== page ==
• Bandura, A. 1982. Self-efficacy mechanism in human agency. American Psychologist 37.2: 122 47.

    DOI: 10.1037/0003-066X.37.2.122

    Elements of Bandura’s self-efficacy theory are integrated in the self-efficacy core construct of the TTM. With regards to the TTM, the self-efficacy mechanism can be applied to reflect an individual’s confidence in maintaining their desired behavior and not relapse in high-risk situations.

  • DiClemente, C. C., and J. O. Prochaska. 1982. Self-change and therapy change of smoking behavior: A comparison of processes of change in cessation and maintenance. Addictive Behaviors 7.2: 133 42.

    DOI: 10.1016/0306-4603(82)90038-7

    Using the model of change that was developed by Prochaska and Norcross 2018, this study analyzes how frequently the ten processes of change are predictive of successful smoking cessation in individuals who quit on their own or through professional treatments. Participants applied the ten processes of change differently during the stages of change.

  • Janis, I. L., and L. Mann. 1977. Decision making: A psychological analysis of conflict, choice, and commitment. New York: Free Press.

    Presents a comprehensive model of decision making under stress that was the foundation for the decisional balance core construct of the TTM. A decisional “balance sheet” is an analytical model that reflects an individual’s measurement of the pros and cons of changing.

  • Prochaska, J. O., and C. C. DiClemente. 1983. Stages and processes of self-change of smoking: Toward an integrative model of change. Journal of Consulting and Clinical Psychology 51.3: 390–395.

    DOI: 10.1037/0022-006X.51.3.390

    The authors conducted a study on 872 individuals quitting smoking on their own. The ten processes of change were expected to receive differential emphasis by participants from different stages of change. The results provided substantial support for the TTM and suggested important modifications for the model, as individuals were found to move through a series of stages.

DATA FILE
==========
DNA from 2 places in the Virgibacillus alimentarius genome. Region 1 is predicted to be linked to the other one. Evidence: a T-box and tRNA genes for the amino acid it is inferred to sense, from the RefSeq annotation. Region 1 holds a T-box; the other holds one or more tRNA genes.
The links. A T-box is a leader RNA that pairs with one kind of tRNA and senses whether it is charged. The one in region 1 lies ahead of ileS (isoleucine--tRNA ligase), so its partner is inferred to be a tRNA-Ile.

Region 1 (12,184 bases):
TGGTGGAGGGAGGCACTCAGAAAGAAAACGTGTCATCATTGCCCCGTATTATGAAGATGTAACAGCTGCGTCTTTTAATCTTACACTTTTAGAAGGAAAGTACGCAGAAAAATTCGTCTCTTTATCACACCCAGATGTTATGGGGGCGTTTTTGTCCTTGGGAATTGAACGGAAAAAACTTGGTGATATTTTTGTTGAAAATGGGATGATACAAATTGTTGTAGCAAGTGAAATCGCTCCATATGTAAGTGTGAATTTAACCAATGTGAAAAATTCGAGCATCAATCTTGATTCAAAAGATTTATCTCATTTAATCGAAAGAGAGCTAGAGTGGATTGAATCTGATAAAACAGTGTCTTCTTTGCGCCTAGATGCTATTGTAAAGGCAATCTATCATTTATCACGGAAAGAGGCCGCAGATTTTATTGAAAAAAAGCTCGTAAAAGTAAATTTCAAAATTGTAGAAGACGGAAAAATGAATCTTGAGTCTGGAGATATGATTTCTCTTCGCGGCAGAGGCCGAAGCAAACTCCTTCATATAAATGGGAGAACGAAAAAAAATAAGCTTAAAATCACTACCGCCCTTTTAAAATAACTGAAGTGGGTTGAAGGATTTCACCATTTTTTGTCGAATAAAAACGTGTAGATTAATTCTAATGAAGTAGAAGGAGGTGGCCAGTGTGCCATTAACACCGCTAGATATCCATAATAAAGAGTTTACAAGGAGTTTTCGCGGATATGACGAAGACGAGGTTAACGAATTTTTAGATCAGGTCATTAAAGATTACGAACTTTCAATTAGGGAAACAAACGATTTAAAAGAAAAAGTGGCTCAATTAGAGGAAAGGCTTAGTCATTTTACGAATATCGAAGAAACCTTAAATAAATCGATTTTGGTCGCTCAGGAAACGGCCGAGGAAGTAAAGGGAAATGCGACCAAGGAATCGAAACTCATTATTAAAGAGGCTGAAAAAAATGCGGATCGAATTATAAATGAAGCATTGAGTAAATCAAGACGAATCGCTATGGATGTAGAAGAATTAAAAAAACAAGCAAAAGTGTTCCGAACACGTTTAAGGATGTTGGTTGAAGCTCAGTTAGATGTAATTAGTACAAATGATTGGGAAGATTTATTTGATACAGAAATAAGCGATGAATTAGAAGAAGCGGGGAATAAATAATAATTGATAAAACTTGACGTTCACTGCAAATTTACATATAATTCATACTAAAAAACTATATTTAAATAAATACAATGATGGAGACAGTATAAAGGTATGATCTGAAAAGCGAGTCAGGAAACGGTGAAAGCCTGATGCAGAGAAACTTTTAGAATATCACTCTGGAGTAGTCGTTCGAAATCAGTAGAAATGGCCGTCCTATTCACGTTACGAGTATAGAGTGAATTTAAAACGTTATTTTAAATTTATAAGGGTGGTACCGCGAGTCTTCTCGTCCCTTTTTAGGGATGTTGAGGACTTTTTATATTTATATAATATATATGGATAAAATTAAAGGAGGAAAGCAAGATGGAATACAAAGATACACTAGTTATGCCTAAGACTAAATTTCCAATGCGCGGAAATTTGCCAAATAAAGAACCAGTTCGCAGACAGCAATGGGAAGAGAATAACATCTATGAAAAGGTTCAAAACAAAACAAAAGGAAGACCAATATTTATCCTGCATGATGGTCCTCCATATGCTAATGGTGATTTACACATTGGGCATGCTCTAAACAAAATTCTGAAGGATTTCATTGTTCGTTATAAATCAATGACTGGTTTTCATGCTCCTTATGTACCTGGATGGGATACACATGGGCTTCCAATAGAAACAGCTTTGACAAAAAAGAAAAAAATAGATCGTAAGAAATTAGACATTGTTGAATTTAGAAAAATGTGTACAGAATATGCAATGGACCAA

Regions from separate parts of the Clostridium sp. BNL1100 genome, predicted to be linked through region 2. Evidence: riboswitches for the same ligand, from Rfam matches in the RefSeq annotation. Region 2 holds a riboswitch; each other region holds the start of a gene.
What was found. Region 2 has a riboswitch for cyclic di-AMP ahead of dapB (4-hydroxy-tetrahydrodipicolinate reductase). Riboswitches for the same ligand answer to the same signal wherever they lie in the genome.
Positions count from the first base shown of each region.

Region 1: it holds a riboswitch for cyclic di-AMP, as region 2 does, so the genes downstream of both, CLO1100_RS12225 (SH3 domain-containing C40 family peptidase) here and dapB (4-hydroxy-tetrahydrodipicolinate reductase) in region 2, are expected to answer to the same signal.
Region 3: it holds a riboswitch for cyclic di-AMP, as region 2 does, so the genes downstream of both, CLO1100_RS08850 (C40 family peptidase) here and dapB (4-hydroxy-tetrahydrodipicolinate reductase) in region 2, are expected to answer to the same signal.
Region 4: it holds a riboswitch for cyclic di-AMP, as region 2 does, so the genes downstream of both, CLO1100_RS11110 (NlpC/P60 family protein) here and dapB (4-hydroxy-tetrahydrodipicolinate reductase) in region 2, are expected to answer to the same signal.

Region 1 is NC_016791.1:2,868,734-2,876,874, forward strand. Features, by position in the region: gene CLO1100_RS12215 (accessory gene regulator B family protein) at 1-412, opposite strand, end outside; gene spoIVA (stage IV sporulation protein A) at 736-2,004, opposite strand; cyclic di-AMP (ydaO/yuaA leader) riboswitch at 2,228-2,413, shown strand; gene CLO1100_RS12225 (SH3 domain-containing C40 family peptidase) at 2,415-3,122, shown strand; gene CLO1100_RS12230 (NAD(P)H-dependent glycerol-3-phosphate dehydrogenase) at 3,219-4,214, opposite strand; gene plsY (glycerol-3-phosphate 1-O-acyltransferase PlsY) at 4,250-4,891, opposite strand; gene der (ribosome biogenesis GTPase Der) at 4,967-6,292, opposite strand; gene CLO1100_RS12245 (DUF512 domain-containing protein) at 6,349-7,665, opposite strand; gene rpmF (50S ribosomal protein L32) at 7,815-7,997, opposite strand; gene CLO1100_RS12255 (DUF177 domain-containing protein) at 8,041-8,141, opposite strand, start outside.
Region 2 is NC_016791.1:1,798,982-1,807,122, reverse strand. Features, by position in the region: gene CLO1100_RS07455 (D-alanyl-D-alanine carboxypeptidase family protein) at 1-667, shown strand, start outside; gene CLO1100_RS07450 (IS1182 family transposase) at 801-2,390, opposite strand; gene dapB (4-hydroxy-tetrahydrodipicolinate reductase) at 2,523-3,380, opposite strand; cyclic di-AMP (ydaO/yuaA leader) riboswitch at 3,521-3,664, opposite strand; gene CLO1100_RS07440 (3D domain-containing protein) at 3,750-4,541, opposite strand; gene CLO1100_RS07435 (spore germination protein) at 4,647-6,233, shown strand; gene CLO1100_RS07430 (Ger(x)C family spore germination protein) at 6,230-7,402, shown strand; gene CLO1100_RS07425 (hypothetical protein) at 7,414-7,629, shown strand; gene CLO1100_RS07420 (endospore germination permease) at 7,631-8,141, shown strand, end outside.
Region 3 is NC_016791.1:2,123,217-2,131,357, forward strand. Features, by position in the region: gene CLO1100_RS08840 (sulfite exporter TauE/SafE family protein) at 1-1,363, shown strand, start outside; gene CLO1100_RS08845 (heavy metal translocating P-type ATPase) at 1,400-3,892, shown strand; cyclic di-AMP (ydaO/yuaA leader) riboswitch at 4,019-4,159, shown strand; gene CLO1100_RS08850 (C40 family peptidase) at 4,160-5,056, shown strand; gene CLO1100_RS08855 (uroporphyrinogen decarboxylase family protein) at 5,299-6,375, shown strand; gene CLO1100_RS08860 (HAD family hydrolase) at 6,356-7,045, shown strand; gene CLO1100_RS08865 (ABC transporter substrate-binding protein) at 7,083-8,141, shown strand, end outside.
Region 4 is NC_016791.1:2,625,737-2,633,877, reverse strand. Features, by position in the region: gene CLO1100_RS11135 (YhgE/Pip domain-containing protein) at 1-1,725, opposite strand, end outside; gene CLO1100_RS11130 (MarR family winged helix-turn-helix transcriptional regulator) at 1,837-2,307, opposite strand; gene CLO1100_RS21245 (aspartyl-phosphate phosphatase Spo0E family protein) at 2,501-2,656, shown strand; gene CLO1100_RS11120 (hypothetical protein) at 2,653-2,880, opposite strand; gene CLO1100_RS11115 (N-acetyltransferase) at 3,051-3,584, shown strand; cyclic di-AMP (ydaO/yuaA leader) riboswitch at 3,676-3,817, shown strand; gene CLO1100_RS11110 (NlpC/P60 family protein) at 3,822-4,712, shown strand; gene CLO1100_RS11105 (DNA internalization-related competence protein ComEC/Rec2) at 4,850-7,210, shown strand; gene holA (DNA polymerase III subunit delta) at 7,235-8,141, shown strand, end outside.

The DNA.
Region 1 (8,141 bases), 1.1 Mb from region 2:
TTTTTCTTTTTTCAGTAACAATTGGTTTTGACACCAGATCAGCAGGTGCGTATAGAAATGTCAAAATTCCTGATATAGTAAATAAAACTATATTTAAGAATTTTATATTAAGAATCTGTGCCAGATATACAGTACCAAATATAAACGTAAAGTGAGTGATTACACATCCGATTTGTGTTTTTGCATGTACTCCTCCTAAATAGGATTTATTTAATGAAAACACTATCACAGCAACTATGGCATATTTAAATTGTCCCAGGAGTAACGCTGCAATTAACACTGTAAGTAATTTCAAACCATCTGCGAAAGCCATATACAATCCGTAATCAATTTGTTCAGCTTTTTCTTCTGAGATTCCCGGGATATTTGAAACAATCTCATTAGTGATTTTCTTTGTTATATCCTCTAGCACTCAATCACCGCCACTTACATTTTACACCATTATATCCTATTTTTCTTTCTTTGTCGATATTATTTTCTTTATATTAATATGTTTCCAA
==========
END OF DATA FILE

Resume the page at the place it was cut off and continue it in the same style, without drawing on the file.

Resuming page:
• Prochaska, J. O., and J. C. Norcross. 2018. Systems of psychotherapy: A transtheoretical analysis. 9th ed. Oxford and New York: Oxford Univ. Press.

    Originally published in 1979, in the ninth edition of this pioneering work, the authors provide a comparative analysis of fifteen leading systems of psychotherapy and behavior change. They discuss the emergence of the TTM through integrating similarities and differences in the processes producing behavior change from leading psychotherapy theories.

  • Prochaska, O., J. C. Norcross, and C. C. DiClemente. 1994. Changing for good. New York: Avon Books.

    This classic book discusses how behavior change is not linear, but rather occurs through stages. The authors provide informative case studies and examples of each stage and process, and highlight how the applications of the TTM can be expanded to help individuals overcome a variety of bad habits. Although published in 1994, this book has been used in many programs involving behavior change.

  • Prochaska, J. O., and W. F. Velicer. 1997. The transtheoretical model of health behavior change. American Journal of Health Promotion 12.1: 38–48.

    DOI: 10.4278/0890-1171-12.1.38

    Provides in-depth overviews of the core constructs of the TTM, including basic research support for each construct and the applications of stage-matched interventions. In contrast to earlier versions of the TTM that viewed relapse as a separate stage, the authors clarify that relapse is the return from action or maintenance to an earlier stage. The positive outcomes of computer-based programs that are stage-matched to an individual are also discussed.